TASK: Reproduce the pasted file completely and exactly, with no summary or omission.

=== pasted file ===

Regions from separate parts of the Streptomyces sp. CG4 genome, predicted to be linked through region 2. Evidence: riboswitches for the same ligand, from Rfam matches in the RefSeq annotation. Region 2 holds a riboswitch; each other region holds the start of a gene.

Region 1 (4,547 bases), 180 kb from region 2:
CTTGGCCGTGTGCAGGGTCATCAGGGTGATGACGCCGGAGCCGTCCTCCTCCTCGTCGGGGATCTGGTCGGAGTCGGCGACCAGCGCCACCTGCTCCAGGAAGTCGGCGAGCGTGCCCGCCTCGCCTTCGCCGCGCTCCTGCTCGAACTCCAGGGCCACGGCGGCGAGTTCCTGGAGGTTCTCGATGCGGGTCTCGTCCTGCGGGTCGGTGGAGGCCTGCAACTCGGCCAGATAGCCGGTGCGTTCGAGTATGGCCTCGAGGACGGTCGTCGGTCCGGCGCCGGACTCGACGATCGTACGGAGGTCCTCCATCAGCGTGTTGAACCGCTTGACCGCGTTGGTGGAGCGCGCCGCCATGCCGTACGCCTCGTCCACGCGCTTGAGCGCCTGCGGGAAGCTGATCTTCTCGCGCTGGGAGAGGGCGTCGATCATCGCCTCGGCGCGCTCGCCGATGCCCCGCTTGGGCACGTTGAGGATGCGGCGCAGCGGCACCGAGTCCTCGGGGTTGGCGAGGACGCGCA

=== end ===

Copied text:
Regions from separate parts of the Streptomyces sp. CG4 genome, predicted to be linked through region 2. Evidence: riboswitches for the same ligand, from Rfam matches in the RefSeq annotation. Region 2 holds a riboswitch; each other region holds the start of a gene.

Region 1 (4,547 bases), 180 kb from region 2:
CTTGGCCGTGTGCAGGGTCATCAGGGTGATGACGCCGGAGCCGTCCTCCTCCTCGTCGGGGATCTGGTCGGAGTCGGCGACCAGCGCCACCTGCTCCAGGAAGTCGGCGAGCGTGCCCGCCTCGCCTTCGCCGCGCTCCTGCTCGAACTCCAGGGCCACGGCGGCGAGTTCCTGGAGGTTCTCGATGCGGGTCTCGTCCTGCGGGTCGGTGGAGGCCTGCAACTCGGCCAGATAGCCGGTGCGTTCGAGTATGGCCTCGAGGACGGTCGTCGGTCCGGCGCCGGACTCGACGATCGTACGGAGGTCCTCCATCAGCGTGTTGAACCGCTTGACCGCGTTGGTGGAGCGCGCCGCCATGCCGTACGCCTCGTCCACGCGCTTGAGCGCCTGCGGGAAGCTGATCTTCTCGCGCTGGGAGAGGGCGTCGATCATCGCCTCGGCGCGCTCGCCGATGCCCCGCTTGGGCACGTTGAGGATGCGGCGCAGCGGCACCGAGTCCTCGGGGTTGGCGAGGACGCGCA